Amazon Just Put Tesla On Notice

Amazon just put Tesla on notice. Last month, Amazon announced a surprising new blockbuster acquisition: It’s buying Zoox – a self-driving car startup – for $1.2 billion.

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Amazon’s surprising move got the full attention of Tesla CEO Elon Musk. Immediately after the deal, he jokingly called Amazon CEO Jeff Bezos a “copycat.”

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The obvious question here is: Why is Amazon getting into cars? As I’ll show you, it has a trillion-dollar reason. One that smart tech investors should pay very close attention to.

It Starts With What Amazon Was REALLY After

Amazon acquired Zoox for its crown jewel: its top-shelf computer vision technologyComputer vision is one of today’s biggest moneymaking opportunities.

In short, cutting-edge computers can now “see” and process visual information better than a human can. This is a game-changing foundational technology in the same way the PC, smartphone, and internet were foundational technologies.

In other words, computer vision is the bedrock on which tomorrow’s most exciting technologies will be built. It’s going to bring us drone delivery networks, vastly more efficient healthcare systems, and most important, true self-driving vehicles.

Zoox is one of just a few companies mastering this new technology.  Zoox’s cars cruise around the busy streets of Las Vegas almost daily. They drive in and out of bustling hotel pickup areas… nudge around construction zones… and merge into high-speed traffic. And the human “safety driver” doesn’t have to touch the steering wheel once!

Zoox’s high-resolution “eyes” recognize everything around them. They detect cars on the opposite side of the road,  see the color of traffic lights,  and track pedestrians on the sidewalk.

The Real Magic Is How Zoox's Car "Understands" What It Sees

For example, when it spots an ambulance with its sirens on, it knows it might have to pull over and let it pass. Here’s how Zoox cars “see” a busy street.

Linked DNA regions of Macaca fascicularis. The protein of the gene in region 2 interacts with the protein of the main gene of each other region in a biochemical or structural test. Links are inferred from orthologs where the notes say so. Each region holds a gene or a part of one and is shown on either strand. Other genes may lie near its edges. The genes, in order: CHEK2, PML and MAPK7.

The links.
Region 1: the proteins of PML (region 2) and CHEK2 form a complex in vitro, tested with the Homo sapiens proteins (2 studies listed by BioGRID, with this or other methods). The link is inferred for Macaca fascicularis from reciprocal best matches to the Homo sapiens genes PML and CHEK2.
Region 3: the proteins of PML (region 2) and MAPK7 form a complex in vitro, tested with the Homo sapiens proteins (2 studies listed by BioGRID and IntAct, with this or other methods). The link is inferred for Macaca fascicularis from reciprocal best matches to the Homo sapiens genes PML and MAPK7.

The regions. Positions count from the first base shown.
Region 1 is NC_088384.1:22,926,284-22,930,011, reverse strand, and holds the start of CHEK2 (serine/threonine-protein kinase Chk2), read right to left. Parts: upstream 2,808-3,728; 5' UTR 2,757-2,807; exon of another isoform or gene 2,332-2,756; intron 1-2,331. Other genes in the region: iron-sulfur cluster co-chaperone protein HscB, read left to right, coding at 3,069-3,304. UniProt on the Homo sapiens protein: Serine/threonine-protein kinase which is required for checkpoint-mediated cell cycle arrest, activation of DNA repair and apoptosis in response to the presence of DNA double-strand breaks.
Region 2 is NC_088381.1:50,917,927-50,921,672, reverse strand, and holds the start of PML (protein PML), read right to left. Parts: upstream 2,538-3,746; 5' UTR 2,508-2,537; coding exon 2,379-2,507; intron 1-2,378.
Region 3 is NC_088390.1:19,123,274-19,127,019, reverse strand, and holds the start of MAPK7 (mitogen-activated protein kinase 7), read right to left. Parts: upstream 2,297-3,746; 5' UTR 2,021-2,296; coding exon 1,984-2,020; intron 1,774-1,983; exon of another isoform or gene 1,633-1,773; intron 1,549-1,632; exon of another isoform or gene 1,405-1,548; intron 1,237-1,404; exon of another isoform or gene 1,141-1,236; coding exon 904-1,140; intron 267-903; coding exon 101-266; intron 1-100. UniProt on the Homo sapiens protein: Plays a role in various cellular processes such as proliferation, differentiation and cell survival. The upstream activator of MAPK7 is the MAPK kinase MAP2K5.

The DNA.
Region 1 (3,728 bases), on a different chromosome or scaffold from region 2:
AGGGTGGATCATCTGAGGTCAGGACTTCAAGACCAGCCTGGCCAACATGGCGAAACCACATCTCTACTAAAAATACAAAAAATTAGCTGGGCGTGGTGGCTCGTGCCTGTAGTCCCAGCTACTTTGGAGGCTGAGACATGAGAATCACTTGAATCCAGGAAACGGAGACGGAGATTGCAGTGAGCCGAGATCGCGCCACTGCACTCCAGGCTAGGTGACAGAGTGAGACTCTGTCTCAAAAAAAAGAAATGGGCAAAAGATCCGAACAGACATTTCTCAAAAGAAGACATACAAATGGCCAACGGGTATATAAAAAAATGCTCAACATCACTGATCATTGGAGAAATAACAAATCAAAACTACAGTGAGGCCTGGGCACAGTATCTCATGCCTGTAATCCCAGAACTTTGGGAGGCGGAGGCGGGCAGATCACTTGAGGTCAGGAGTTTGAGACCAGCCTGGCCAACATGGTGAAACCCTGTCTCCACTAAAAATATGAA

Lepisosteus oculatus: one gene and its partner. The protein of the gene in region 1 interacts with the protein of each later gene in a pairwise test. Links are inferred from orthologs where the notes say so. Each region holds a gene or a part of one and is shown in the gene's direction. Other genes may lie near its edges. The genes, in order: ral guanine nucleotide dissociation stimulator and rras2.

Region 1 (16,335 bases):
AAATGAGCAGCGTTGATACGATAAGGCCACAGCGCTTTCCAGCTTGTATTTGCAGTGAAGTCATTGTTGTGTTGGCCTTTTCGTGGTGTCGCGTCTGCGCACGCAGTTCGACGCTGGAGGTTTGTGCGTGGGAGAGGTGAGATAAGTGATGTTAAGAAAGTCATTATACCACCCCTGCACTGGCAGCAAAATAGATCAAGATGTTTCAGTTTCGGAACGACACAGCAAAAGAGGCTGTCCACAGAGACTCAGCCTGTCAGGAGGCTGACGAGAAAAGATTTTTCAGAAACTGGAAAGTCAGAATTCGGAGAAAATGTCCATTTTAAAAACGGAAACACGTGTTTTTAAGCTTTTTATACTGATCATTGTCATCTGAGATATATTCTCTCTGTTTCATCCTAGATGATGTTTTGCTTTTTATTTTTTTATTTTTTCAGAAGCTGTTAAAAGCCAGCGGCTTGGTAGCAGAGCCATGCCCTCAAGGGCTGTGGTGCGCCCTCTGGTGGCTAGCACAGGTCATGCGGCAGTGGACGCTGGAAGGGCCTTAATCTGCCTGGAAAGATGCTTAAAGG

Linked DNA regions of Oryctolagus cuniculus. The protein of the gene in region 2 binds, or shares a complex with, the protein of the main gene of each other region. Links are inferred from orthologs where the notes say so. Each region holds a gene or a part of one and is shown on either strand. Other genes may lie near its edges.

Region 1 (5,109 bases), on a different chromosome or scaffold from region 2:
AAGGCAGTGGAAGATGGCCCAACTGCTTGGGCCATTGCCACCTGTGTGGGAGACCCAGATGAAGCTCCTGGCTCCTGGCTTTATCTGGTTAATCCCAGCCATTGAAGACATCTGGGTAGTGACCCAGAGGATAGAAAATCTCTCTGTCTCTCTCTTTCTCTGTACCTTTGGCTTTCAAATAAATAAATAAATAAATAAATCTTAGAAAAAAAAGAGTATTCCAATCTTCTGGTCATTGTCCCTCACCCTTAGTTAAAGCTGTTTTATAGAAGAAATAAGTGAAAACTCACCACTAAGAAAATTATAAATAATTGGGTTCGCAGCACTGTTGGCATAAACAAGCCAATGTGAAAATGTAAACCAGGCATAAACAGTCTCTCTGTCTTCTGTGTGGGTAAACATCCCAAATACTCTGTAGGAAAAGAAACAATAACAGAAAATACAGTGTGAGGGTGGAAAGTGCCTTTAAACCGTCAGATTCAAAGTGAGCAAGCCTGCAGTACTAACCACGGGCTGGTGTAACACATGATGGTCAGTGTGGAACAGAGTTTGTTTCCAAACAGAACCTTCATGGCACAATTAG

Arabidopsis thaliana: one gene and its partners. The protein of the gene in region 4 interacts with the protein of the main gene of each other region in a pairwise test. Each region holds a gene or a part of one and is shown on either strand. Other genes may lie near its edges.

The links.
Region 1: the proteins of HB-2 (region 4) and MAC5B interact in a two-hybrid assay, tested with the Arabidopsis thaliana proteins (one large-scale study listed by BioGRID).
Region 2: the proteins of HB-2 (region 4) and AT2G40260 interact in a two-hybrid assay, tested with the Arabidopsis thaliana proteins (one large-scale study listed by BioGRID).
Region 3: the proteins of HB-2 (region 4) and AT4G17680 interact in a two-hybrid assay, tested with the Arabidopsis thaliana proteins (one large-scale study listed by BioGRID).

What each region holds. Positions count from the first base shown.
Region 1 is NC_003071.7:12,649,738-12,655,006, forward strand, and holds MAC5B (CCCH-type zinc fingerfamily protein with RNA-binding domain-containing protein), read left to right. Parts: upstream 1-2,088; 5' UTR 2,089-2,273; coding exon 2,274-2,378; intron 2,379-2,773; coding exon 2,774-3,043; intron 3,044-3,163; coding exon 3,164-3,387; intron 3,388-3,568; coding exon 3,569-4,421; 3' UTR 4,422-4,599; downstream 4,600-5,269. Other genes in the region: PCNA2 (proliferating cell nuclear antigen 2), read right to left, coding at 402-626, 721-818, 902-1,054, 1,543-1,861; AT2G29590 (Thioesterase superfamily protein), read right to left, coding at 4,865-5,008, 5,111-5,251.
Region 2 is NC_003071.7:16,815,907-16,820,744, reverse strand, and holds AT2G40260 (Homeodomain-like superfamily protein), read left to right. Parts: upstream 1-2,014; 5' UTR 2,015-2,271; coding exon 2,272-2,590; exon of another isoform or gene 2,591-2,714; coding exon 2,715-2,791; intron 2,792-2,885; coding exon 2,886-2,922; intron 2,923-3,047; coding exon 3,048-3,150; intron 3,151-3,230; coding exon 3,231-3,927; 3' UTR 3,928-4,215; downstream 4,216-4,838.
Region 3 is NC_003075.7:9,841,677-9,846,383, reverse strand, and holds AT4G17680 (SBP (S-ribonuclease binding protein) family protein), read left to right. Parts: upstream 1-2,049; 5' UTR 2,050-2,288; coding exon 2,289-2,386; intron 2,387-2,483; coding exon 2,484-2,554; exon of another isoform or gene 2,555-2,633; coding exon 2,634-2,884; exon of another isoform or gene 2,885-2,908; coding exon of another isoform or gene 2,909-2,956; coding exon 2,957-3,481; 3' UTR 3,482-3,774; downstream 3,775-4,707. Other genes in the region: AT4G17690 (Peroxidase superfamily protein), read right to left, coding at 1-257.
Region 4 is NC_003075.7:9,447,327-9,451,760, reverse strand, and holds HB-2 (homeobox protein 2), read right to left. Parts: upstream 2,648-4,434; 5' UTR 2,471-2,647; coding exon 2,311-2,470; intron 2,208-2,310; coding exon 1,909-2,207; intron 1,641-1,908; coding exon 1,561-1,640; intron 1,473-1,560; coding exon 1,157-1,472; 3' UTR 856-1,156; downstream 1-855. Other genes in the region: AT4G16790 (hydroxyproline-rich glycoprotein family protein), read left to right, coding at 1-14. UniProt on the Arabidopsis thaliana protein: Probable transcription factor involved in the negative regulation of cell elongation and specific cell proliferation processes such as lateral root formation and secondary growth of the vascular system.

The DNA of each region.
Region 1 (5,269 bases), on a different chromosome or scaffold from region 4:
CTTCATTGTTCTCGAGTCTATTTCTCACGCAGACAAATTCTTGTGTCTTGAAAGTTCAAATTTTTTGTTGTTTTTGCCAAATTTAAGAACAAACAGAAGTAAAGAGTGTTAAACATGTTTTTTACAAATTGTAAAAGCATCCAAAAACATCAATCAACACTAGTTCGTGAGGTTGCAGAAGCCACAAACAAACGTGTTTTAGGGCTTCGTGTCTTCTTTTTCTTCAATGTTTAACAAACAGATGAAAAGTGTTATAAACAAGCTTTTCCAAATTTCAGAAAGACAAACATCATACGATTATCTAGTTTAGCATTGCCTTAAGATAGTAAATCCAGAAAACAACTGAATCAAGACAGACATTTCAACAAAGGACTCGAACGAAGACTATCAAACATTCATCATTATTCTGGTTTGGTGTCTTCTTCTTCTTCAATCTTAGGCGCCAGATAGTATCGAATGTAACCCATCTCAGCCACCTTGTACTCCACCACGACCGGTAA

Zoox’s goal has always been to develop its own “robotaxi” network. It wanted to make a self-driving car from the ground up. Its prototype looks like this:

Zoox put its IPO plans on hold back in May and went shopping for a buyer. Then, along came Amazon…

I’m convinced Amazon wants to integrate Zoox’s computer vision tech into its delivery trucks as soon as possible. In its early days, Amazon largely relied on other companies like FedEx (FDX) for deliveries.

But Amazon has been steadily taking over deliveries and cutting out the middlemen. Last year, Amazon delivered around 3.5 billion packages. By 2022 it will likely deliver more packages than FedEx and UPS (UPS) combined!

Moving all this stuff around is very expensive. Amazon’s fleet of over 20,000 trucks is growing by the month. And paying truckers to drive them is a major expense. Amazon seeks to drastically reduce this expense with trucks that drive themselves. In fact, Amazon has already started using self-driving trucks to transport cargo on the I-10 highway that runs from California to Florida.

According to the Financial Times, Amazon will let Zoox run as an independent subsidiary.  This tells me the acquisition isn’t just a logistics play for Amazon. Amazon intends to compete with other self-driving car heavyweights like Google–owned Waymo. And Tesla (TSLA).

Most people know Tesla as the world’s biggest electric carmaker. In fact, it recently surpassed Toyota as the world’s most valuable carmaker period. Its stock now trades for over $1,200 a share. But Tesla is also a clear front runner in self-driving cars. Its vehicles have driven 3.3 billion miles in “fully autonomous” mode.

It Will Be Fascinating to Watch Amazon, Tesla, and Google Duke It Out for Self-Driving Supremacy

The stakes are massive. Every year, people spend nearly $5 trillion on ground transportation. So, the company that dominates this space could add hundreds of billions or even a trillion dollars to its stock value.

Right now, it’s too early to tell who will come out on top. But I’m intrigued by Amazon, which has an impressive history of invading then dominating new markets. After all, it’s carved out a dominant position in online shopping, grocery delivery, cloud computing, smart speakers, and video game streaming.

Now that it’s armed with Zoox’s computer vision tech, could self-driving cars be next? One thing is for sure: the winner will be the company that can successfully take “computer vision” tech to the next level.


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Article By Justin Spittler, Mauldin Economics